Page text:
Puppies. Lovely little cute bundles of learning potential. A dog trainer’s dream! Puppy classes. Often crowded, badly managed and focused on teaching irrelevant things. Some dog trainers’ idea of a nightmare.
So, how do you pick a good puppy class? Here are some things to look for:
How big is the venue?
If it is small and cramped with lots of puppies all bouncing and barking at each other you will struggle to learn anything regardless of the quality of the information. Look for a large venue or small numbers – or both!
Off lead play encouraged?
This a such a hot topic amongst dog trainers! Good puppy play can be literally life changing. Bad puppy play can be literally life changing as well. What’s the difference?
Good puppy play is between pairs of puppies of similar age, size and temperament. It is CLOSELY supervised and any inappropriate behaviour is interrupted promptly. Puppies are called apart frequently and play sessions are short and interspersed with interaction with the handler. This set up teaches excellent inter dog communication. It also teaches the pups that leaving a play partner is a positive thing to do and that focusing on Mum or Dad is worth the effort, even with a tempting distraction.
Bad puppy play is a free for all with multiple pups of different sizes, ages and temperaments basically having a bun fight. It teaches bigger, stronger more confident pups to be bullies and small, shier pups to be scared of incoming dogs. Often these sessions of puppy play are not interrupted and go on for far too long. Pups that aren’t traumatised learn that Mum and Dad are irrelevant and charging about in a huge out of control pack is the best thing in the world. Perfect for the dog park, not so good for everyday life.
What is the focus of the teaching?
Puppies need life skills. They need to be confident in the world around them. They need to be able to settle calmly. They need to LOVE being handled all over their body. They need to learn how to regulate their emotions (impulse control). They need to be able to make good behaviour choices. They need to come when called. They need to learn how to learn.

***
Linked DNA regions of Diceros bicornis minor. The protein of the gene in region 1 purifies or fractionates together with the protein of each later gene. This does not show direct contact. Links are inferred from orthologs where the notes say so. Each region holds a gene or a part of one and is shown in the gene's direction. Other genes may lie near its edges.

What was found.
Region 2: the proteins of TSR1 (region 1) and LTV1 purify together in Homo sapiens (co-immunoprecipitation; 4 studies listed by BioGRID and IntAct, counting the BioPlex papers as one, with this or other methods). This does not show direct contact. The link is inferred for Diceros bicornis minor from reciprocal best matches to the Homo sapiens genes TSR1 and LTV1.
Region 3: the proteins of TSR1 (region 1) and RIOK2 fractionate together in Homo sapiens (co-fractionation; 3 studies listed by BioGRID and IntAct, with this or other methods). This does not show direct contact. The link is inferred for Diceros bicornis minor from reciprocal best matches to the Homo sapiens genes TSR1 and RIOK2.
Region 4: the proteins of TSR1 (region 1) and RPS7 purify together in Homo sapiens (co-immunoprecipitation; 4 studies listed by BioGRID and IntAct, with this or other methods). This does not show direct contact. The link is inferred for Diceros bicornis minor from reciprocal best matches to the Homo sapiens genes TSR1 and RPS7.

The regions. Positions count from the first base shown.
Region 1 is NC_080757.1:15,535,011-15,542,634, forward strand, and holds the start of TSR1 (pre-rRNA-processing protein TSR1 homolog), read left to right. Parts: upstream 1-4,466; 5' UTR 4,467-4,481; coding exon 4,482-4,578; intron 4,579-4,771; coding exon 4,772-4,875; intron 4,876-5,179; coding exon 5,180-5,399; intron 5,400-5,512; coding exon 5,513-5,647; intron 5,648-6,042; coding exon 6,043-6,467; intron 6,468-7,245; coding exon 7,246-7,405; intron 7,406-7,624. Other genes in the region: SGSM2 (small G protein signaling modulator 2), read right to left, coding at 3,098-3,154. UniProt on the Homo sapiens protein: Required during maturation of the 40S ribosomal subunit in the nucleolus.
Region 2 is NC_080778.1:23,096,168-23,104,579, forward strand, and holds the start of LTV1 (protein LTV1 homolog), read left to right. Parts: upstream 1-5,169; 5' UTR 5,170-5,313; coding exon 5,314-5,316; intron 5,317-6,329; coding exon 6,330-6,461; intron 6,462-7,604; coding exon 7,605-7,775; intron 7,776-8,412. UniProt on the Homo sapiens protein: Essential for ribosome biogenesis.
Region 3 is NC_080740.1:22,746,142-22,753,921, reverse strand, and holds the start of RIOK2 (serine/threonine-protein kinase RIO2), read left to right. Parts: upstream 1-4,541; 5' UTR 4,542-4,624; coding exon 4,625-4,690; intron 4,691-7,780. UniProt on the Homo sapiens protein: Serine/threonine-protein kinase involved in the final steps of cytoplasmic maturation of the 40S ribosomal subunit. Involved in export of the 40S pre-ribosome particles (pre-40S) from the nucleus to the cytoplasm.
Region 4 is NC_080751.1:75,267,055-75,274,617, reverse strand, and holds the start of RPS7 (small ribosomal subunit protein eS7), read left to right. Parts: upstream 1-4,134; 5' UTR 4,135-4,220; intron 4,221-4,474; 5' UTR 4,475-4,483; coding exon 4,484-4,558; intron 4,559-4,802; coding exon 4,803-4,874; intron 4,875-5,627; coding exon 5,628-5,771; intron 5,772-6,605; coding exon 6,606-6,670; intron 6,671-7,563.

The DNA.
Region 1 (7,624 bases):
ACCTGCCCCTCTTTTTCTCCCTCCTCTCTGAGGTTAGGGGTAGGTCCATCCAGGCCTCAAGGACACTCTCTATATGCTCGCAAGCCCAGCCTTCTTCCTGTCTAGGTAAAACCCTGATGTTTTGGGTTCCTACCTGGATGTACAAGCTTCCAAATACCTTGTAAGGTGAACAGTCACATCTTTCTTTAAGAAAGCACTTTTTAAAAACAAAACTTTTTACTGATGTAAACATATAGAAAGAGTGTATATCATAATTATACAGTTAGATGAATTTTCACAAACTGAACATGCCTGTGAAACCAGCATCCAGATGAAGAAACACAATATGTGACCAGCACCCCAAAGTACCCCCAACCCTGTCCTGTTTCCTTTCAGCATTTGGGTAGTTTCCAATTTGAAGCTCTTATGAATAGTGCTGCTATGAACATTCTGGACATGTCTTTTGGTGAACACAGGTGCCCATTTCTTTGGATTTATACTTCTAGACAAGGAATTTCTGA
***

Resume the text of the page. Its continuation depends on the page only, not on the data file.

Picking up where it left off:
What they don’t immediately need is to learn how to sit/down/stay ‘on command’. They don’t need to formally ‘heel’ on walks. If the class focus is on formal obedience type exercises then the instructor has missed the point of puppy classes. ANY dog of any age can learn these things. Only a puppy is totally open to having his world view moulded and shaped appropriately by positive experience – focus on teaching life skills and concepts before tricks and exercises; get your priorities sorted at the start and the rest is pretty easy!
A good puppy class will include the following:
- positive introductions to novel things and experiences
- structured interactions between appropriate puppies
- fun ways to teach your pup to love being handled
- basic skills such as name recognition/recall and sit
- basic impulse control games
- play skills
- calming strategies
- management ideas to keep you sane and your puppy safe
- The instructor will be knowledgable about puppy development and what to expect as your puppy grows up.
– Sarah and the Gang
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